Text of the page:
impl<T> Clone for Cell<Rc<T>>


#21

Maybe the problem is that Rust isn’t pure (= doesn’t have type of pure functions)? If we could require F to be pure then I think that would close off all of these tricks for sneakily accessing things through side channels, and then our Sync bounds would actually be sufficient.


#22

As has been pointed out in past discussions, “pure” means different things to different people. I’m not sure what the right definition of “pure” for this problem would be. Any of the variants implying referential transparency are a bit too strong to bea satisfactory solution (e.g., they rule out almost all uses of mutable references). Approaching it from the other end, merely “doesn’t access globals” is too weak because of re-entrant locks and similar things.


#23

This makes “cell-freeness” generic in which cell it is talking about (as in, “this particular cell”). The way I think about it (based on how this works in some concurrency logics, which have a similar problem of avoiding reentrancy) is that each cell has some “color” or “class” or however you want to call it. There’s some default class that is used when safe code just instantiates a cell, but unsafe code like Rc can declare its cells to be in a different class. Cell-safety for a class then means that no cell of that class is accessed.

Essentially, this is a static approximation making sure there no reference cycles are followed.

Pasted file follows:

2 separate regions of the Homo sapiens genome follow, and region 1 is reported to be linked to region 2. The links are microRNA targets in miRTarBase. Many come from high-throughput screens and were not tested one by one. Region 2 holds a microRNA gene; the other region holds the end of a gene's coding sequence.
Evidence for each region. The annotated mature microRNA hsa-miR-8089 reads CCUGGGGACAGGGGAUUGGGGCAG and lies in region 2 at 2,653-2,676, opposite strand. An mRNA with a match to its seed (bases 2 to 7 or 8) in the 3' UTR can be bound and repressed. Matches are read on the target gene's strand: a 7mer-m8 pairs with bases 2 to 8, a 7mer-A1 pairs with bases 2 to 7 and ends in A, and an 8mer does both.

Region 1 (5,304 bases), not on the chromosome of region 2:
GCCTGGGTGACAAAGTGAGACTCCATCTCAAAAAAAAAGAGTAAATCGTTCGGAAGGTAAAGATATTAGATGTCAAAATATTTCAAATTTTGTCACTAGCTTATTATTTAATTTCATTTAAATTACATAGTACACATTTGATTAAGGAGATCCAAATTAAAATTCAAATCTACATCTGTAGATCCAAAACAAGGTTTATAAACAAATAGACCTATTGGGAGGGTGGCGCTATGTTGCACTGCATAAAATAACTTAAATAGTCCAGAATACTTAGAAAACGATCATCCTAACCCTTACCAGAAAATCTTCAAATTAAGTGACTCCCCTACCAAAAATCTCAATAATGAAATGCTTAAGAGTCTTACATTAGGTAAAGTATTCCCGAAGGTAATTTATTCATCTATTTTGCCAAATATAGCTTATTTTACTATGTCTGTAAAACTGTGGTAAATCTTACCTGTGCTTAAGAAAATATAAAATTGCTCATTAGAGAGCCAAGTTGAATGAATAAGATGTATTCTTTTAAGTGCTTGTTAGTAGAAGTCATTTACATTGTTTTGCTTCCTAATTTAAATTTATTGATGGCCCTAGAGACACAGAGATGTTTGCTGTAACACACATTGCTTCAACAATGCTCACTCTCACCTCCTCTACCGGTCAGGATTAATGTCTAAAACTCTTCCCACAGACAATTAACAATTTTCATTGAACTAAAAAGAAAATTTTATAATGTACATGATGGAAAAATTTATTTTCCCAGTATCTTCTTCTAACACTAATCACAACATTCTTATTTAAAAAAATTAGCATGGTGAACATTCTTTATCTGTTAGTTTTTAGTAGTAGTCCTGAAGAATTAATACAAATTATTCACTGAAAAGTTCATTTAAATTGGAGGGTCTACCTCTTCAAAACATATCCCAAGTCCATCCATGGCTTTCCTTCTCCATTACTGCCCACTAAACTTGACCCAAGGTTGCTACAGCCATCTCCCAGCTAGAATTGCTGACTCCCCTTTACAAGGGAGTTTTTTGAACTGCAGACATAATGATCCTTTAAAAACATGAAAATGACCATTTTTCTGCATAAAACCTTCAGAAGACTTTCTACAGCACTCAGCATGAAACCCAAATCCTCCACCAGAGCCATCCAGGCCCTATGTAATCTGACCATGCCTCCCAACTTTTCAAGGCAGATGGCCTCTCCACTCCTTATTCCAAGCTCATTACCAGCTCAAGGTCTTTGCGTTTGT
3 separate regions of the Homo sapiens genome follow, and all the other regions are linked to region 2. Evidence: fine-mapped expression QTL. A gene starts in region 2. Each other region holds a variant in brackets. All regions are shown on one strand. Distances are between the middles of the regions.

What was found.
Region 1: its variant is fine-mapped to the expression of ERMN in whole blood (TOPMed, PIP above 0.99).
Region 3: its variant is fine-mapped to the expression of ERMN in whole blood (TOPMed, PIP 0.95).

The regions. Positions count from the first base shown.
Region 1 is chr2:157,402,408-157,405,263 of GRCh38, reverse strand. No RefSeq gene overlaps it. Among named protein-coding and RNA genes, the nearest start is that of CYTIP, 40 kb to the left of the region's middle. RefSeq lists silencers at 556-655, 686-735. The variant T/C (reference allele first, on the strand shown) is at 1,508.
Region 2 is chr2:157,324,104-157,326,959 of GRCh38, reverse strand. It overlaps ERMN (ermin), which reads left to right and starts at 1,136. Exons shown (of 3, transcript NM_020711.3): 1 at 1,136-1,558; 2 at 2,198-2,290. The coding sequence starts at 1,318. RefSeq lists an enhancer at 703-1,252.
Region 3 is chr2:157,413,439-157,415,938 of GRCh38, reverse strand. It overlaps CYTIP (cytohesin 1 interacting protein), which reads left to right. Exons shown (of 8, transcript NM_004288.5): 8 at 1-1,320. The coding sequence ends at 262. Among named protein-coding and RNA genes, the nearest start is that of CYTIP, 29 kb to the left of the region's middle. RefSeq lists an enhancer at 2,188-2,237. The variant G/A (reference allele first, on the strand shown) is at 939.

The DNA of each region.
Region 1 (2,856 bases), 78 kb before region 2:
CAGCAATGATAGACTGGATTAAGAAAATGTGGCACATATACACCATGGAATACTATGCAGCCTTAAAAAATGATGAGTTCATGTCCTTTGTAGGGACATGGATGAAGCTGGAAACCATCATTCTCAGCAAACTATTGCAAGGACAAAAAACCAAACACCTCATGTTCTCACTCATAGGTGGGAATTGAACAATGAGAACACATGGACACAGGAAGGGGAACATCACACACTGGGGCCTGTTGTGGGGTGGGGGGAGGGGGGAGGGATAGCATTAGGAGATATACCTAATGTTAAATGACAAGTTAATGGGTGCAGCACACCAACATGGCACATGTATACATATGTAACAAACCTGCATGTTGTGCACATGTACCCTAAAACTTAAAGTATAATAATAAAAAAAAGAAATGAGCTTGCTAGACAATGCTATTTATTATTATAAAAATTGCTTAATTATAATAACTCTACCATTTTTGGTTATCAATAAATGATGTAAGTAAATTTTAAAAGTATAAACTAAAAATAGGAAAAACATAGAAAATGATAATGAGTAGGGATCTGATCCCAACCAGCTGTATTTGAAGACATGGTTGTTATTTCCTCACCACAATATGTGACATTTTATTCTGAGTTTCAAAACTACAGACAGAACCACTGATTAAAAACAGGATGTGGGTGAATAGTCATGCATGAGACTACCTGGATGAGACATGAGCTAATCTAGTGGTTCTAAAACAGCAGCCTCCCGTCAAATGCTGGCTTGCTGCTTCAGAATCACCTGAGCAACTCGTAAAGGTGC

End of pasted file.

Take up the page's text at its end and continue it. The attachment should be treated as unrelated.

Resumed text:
However, .is_none() should be sound with an arbitrary Cell<Option<T>>.


#24

Agreed.


#26

To be honest it is not hard to do on a newtyped Cell<Rc<T>>:

use std::cell::Cell;
use std::rc::Rc;

struct CellRc<T>(Cell<Rc<T>>);

impl<T> Clone for CellRc<T> {
    fn clone(&self) -> Self {
        unsafe {
            CellRc(Cell::new((*self.0.as_ptr()).clone()))
        }
    }
}
impl CellRc {
    fn new(t: T) -> Self {
        Self(Cell::new(Rc::new(t)))
    }
}

fn main() {
    let c = CellRc::new(10);
    let g = c.clone();
}

or have a free function

pub fn clone_cell_rc<T>(t: &Cell<Rc<T>>) -> Cell<Rc<T>> {
    unsafe {
        Cell::new((*t.as_ptr()).clone())
    }
}

in general we can do

pub fn clone_cell<T: Clone>(t: &Cell<T>) -> Cell<T> {
    unsafe {
        Cell::new((*t.as_ptr()).clone())
    }
}

But we need to justify the unsafe block above.